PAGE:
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Basics of Straw Bale Construction

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From: http://www.smart-homeowner.com/ME2/Audiences/dirmod.asp?sid=&nm=&type=Publishing&mod=Publications%3A%3AArticle&mid=8F3A7027421841978F18BE895F87F791&tier=4&id=65CBA1EE3F6142C2ABB71B19F8A0D430&AudID=Better%20Home%2C%20Better%20Planet with minor editing:

Straw Bales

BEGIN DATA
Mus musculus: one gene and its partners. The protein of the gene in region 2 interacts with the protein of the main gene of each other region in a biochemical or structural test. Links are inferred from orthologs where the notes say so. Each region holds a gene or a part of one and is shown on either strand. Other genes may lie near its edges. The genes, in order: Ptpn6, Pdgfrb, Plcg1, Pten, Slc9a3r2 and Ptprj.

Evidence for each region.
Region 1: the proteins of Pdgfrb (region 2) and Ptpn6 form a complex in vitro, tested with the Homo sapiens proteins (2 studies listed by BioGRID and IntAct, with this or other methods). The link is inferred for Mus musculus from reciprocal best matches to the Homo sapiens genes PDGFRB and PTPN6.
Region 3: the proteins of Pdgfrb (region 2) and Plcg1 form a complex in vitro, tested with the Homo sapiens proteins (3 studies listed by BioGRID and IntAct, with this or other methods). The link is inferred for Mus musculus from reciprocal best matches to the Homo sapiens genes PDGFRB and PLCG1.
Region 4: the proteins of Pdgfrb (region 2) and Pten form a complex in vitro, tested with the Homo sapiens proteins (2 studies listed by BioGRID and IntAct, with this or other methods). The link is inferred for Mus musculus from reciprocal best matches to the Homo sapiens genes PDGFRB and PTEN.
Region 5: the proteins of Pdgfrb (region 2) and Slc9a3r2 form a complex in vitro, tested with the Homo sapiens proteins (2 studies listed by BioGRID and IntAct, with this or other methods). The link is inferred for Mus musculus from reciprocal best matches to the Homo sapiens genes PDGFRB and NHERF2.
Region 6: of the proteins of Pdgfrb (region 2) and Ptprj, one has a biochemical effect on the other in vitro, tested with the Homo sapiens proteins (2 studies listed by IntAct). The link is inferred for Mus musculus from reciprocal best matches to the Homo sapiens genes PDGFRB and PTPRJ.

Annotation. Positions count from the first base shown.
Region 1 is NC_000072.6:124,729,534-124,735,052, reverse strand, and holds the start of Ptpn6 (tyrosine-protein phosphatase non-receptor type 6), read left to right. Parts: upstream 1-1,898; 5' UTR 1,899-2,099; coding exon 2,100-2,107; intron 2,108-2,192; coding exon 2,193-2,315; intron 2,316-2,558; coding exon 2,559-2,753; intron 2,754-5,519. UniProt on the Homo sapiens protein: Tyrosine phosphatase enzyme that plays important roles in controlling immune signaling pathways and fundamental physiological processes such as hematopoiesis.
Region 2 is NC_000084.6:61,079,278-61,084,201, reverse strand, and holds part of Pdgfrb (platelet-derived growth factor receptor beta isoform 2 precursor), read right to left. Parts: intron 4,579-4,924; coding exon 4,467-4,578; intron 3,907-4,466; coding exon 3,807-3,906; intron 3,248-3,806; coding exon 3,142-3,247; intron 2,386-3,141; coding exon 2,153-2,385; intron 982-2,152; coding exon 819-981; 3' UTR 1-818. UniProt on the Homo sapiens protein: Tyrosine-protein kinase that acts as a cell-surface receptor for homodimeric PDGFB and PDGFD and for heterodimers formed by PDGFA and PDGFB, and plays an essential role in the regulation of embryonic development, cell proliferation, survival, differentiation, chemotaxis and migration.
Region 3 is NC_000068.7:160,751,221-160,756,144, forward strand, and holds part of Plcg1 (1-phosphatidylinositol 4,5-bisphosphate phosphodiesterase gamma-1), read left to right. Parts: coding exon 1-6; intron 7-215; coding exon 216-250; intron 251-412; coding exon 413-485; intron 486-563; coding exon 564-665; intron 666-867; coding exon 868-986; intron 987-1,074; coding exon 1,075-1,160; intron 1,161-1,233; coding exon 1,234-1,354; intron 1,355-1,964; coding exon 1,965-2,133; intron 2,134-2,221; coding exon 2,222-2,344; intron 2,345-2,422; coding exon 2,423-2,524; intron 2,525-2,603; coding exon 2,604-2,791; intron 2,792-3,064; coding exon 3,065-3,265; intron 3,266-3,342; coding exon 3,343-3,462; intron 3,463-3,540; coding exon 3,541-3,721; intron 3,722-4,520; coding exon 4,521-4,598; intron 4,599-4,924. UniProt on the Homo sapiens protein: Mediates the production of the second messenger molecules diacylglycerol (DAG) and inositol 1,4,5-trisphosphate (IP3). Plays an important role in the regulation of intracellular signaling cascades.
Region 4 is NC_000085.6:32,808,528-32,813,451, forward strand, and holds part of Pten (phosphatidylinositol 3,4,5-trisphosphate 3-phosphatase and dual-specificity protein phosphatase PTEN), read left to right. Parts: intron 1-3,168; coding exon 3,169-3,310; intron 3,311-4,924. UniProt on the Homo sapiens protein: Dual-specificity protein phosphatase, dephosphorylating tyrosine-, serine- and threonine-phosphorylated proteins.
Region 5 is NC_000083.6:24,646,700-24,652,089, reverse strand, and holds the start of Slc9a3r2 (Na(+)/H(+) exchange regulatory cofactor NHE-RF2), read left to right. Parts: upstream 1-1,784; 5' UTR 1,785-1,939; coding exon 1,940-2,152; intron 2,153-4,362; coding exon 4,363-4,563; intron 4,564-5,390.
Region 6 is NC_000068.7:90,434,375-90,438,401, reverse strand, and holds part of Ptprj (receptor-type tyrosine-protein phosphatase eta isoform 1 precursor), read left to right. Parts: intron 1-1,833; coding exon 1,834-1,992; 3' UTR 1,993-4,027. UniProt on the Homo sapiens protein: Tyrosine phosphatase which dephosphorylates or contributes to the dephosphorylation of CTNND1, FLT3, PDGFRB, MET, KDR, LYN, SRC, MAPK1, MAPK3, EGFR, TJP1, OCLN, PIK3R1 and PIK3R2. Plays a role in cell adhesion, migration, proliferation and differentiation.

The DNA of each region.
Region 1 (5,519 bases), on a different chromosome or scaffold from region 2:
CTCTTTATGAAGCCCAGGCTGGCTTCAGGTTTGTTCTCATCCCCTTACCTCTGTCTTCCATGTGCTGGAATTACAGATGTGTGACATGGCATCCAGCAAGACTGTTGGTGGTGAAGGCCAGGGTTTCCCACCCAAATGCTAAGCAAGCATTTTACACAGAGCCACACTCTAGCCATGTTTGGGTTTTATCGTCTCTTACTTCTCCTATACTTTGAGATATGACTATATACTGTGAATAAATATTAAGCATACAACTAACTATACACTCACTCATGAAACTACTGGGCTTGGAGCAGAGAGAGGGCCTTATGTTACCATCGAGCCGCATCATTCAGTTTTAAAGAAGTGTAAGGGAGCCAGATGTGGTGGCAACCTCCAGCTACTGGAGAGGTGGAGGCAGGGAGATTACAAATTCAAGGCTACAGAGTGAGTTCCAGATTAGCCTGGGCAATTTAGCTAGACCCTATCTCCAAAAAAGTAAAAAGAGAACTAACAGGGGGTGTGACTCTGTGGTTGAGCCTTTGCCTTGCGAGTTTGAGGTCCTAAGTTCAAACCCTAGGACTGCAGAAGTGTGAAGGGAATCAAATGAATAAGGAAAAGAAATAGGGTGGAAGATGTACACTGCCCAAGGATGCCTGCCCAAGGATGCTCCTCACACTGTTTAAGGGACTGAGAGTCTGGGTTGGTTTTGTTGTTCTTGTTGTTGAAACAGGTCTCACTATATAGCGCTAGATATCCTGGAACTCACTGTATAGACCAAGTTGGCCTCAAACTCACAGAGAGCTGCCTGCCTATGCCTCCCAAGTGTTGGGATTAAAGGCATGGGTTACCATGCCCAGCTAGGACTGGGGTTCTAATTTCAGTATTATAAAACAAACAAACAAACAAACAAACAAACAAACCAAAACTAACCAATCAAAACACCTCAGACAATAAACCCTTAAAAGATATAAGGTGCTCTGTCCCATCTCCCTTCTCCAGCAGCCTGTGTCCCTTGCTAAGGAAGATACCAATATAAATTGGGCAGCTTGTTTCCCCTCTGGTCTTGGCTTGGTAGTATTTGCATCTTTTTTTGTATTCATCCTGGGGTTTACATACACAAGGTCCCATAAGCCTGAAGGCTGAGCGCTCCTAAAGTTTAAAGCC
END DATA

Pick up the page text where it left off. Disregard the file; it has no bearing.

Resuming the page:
Straw-bale construction burst on the home building scene in the 1990s, although variations on this type of construction have been around for nearly 100 years. Similar in theory to foam-block construction, straw-bale construction offers a less expensive building medium with a very high resultant R-value in the walls - up to R-50 depending on the size and quality of bales used. The method is also far cheaper than foam-block or balloon-framed construction, usually coming in about 10 to 20 percent under stick-built houses. To build with straw bales, a foundation must be poured with vertical, reinforcing steel bars extending eight to 10 feet above grade. The straw bales are then spiked down on these rebars in a staggered, brick-like manner. Where wide gaps are necessary, wooden planking is used to reinforce the bales above. After a truss-style roof is applied, the 18- to 24-inch-thick bales are plastered on the inside and stuccoed on the outside. Straw-bale construction has been most popular in areas where the climate is relatively dry. That's because it's imperative to keep the bales absolutely dry from the moment they come out of the field until the final coats of plaster and stucco are applied. Otherwise, mold, mildew and rot can set in. It's also essential to use only straw, not hay. Straw is left over when wheat, oats or other grain-bearing stalks are stripped of their seeds. Any seeds left in a bale have the potential to germinate and expand from the inside, cracking wall coatings on the outside. Hay is simply dried grass, which is chock full of seeds that are generally not removed, since unlike other grains, they are not used for food. In addition to the dampness and seed issues, many straw-bale homeowners report problems with rodents. When done properly, mice will not be able to penetrate stucco or plaster. But as the years go by, a crack here or a chip there may invite a furry critter inside the walls. Once in, their tunneling and home-building abilities are truly remarkable, though not desirable.

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